What is honor?
Honor is defined as: to regard or treat someone with admiration and respect; to give special recognition to; to live up to or fulfill the terms of
In our moments of care-giving – whether it be through direct care, emotional support, moments of joy and laughter, or companionship – we are honoring the time we have with others in their need. It can be difficult when these moments come to an end in any form.
A patient could die.
A patient could no longer need treatment.
A patient could leave to be cared for at home.
In any case, in any situation, we, as caregivers, feel the loss of the patient, even if the outcome is good. We’ve spent days, weeks, months, and sometimes years being part of a patient’s life. Sometimes that extends to family members, significant others, and friends. The moments where we were so integral to their daily lives pass away and we are left with only memories and sometimes worry.
We worry about our patients.
We wonder if they are healing or getting worse.
We worry about parents and others who have been left behind.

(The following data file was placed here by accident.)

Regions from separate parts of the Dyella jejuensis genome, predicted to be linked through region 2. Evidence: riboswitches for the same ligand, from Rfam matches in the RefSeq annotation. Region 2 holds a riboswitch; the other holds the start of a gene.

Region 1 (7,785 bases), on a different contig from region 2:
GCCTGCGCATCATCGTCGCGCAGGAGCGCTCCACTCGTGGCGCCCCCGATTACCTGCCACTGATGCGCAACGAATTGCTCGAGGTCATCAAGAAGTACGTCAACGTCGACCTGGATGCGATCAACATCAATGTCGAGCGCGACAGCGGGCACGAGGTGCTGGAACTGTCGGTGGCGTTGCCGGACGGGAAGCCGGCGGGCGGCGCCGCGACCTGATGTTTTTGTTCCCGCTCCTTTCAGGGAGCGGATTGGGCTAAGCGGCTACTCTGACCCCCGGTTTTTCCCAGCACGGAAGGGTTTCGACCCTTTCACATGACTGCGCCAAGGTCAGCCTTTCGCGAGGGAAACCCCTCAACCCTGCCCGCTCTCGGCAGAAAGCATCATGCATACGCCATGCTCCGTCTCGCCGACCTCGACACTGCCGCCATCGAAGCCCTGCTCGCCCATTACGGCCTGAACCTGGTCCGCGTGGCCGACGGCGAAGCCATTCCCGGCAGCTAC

Sometimes the only communication we receive is a funeral notice or a phone call that they have died. Other times, we don’t hear anything and we can only wonder at what is happening now. This is the complicated nature of the work that we do every day. We are involved to a point and then we have to step back, step away, and allow for other things to happen and other people to come into their lives.
We get a new patient, a new family, and new people to care for, but the memories are still with us. Sometimes we wonder if we’ve done enough.
Did we care enough?
Did we meet their needs?
Sometimes we wonder if we’ve done too much.
Did I get too attached?
Did I spend too much time?
This is how we know we care. This is how we know we are human. This is how we know that our work matters. Sometimes the work feels routine. Sometimes the work is tedious, but it is our attention to detail, our calming presence in the midst of chaos, our ability to laugh and cry with families that set us apart.
For however long our patients and their family and friends are with us, our impact lasts longer than we can imagine and so does their impact on us. So, we honor our work.
We honor the moments we have had with the people who have come and gone from our unit.
We honor that we were the people who were able to be there in their moments of need.
We honor that deep within us in a call to this work and it is unique.
We are specially equipped to be here. We are gifted for the work that is set before us. We have something special that draws us to this work. We don’t have to be heroes, we just need to be ourselves and know that it’s more than a job, it’s a calling.